Brick Gets More Red Light Cameras
There are more watchful eyes in Brick Township this morning as officials launch more red light cameras.
Police Captain John Rein tells us the cameras are located at Route 70 and Brick Boulevard. If you run the light, there’s a 30 day warning period. After that, tickets are around $85.
The cameras were installed for free by the company reports the Patch of Brick and will be maintained by the company at no cost to the township. In exchange, ATS will share in a percentage of the revenue generated by summonses issued from the cameras. A violation will occur when the entire vehicle crosses the stop line after the light has turned red.
Brick Police view the red light cameras as making roads in the township safer. “The implementation of the Red Light Camera system is one example of this department’s commitment to use technology to improve our effectiveness and efficiency,” said Brick Police Chief Nils R. Bergquist in a prepared statement.
Rein told WOBM’s Ilya Hemlin in March when the expansion of the program was announced, “The numbers speak for themselves, noting that in 2011 the more serious right angle or “T-Bone” crashes fell by fifty percent at the intersections with the cameras.”
The first cameras in township were installed on Brick Boulevard and Chambers Bridge Road February 2010 and the second intersection was Toute 70 and Chambers Bridge Road September 2010.
Opponents of the cameras also see the cameras as a more a money generating tool rather than a true boon to driver safety. Rein says that “when a township begins an action or function that creates a fee it’s will come into the town as revenue, and all summonses, whether they’re the red light violations or any other motor vehicle violation when people pay their fine it creates revenue just as is someone is going to come in to get their dog or cat license.”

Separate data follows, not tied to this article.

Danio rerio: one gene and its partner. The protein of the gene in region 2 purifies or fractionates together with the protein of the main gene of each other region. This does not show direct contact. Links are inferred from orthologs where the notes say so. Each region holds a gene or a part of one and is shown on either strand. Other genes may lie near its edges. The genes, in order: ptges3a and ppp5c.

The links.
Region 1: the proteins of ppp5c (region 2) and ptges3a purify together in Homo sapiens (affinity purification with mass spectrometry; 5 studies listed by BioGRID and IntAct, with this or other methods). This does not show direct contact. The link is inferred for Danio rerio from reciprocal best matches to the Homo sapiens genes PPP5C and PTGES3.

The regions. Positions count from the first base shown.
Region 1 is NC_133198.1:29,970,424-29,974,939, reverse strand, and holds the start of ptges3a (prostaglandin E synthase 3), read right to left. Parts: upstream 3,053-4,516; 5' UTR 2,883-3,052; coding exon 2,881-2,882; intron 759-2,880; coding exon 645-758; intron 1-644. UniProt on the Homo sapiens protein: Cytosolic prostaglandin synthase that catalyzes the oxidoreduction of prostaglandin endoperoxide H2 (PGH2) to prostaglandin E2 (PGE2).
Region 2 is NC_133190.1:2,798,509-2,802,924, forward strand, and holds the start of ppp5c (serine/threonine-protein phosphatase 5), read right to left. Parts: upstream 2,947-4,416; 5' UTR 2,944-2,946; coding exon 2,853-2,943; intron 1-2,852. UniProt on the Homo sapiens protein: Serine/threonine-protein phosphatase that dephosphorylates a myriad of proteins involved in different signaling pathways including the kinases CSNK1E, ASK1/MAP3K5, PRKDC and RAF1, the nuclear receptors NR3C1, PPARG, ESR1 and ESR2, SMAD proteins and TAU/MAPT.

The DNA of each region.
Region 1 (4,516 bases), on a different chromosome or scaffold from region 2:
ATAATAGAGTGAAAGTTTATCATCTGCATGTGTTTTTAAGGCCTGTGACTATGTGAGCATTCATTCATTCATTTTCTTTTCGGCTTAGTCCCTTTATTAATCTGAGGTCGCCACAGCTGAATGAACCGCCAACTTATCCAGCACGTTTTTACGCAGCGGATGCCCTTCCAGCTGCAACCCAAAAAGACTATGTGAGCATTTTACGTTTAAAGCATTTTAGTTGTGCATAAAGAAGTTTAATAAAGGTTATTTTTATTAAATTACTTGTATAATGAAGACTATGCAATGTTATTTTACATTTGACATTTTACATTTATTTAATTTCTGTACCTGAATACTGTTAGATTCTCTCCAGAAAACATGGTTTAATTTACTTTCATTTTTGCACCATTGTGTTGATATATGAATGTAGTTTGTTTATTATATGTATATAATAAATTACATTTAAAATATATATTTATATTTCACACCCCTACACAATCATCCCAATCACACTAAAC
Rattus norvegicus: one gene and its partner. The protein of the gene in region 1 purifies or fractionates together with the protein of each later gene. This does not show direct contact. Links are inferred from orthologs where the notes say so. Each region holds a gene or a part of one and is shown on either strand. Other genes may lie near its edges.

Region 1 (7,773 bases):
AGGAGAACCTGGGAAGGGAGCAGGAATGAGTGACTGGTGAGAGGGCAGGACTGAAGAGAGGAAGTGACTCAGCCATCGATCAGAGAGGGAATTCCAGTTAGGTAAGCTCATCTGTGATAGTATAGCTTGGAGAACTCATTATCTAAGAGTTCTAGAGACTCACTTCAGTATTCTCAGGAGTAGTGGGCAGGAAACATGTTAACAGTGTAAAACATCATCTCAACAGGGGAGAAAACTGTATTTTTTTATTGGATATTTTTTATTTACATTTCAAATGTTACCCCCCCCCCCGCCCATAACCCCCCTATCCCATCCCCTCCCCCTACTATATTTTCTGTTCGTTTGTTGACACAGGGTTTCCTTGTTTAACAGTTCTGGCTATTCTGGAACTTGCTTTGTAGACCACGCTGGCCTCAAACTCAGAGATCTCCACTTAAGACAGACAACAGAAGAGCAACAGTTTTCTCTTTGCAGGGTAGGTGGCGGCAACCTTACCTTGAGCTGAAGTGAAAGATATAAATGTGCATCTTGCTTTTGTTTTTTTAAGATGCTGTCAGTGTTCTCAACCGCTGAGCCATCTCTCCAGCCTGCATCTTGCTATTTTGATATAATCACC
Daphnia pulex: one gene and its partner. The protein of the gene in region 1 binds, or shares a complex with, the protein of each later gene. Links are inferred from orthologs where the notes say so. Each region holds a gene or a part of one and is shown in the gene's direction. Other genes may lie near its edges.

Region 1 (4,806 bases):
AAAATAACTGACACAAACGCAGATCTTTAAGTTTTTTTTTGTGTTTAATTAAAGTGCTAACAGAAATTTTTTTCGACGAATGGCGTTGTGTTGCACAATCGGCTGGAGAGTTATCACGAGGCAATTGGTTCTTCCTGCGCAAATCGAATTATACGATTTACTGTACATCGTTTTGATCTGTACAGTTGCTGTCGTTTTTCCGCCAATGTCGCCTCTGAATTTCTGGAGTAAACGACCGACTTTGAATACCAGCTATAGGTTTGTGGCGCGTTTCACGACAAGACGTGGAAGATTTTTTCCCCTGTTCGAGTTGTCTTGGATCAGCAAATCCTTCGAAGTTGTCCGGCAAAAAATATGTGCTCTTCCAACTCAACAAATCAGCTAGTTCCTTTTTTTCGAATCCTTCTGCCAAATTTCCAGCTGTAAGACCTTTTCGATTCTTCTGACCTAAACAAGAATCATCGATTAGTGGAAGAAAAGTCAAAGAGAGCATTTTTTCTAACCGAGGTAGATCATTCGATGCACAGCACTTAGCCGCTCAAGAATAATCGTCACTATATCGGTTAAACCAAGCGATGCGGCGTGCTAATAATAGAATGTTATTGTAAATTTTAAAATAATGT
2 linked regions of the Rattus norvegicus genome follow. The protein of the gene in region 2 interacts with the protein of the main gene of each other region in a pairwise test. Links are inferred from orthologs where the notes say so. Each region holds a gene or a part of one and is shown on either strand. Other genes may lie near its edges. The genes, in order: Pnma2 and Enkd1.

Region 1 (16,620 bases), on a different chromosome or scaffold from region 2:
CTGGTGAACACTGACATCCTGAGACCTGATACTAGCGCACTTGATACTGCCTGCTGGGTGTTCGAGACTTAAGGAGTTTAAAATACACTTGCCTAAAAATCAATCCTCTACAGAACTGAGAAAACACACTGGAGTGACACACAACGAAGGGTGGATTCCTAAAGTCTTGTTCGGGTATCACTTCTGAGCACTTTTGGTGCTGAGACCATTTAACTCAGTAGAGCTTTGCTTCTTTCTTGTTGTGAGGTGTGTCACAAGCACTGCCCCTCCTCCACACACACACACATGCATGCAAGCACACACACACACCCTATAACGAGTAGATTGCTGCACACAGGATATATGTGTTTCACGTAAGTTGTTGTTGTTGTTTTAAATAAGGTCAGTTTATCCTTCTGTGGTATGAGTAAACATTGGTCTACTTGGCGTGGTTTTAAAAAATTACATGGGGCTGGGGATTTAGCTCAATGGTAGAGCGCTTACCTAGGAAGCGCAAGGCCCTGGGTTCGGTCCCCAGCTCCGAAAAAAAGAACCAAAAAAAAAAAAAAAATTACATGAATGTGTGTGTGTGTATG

He does admit the cameras have been profitable.
“There is a revenue side to this and it has made enough money to cover all of the expenses plus there’s some left over for the township.”
The state keeping approximately $11.50 of the $85 fine and the remaining 73.50 going back to the township. There are no Motor Vehicle or Insurance points and it does not appear onto your driver record.
For 2010, Rein says the gross amount of revenue brought in by the red light cameras was $ 883,830, and the net revenue for the town was $515,053. For 2011 the red light camera program $1,740,655, the net revenue being $502,060.
Ilya Hemlin, Tom Mongelli & Dan Alexander contributed to this report.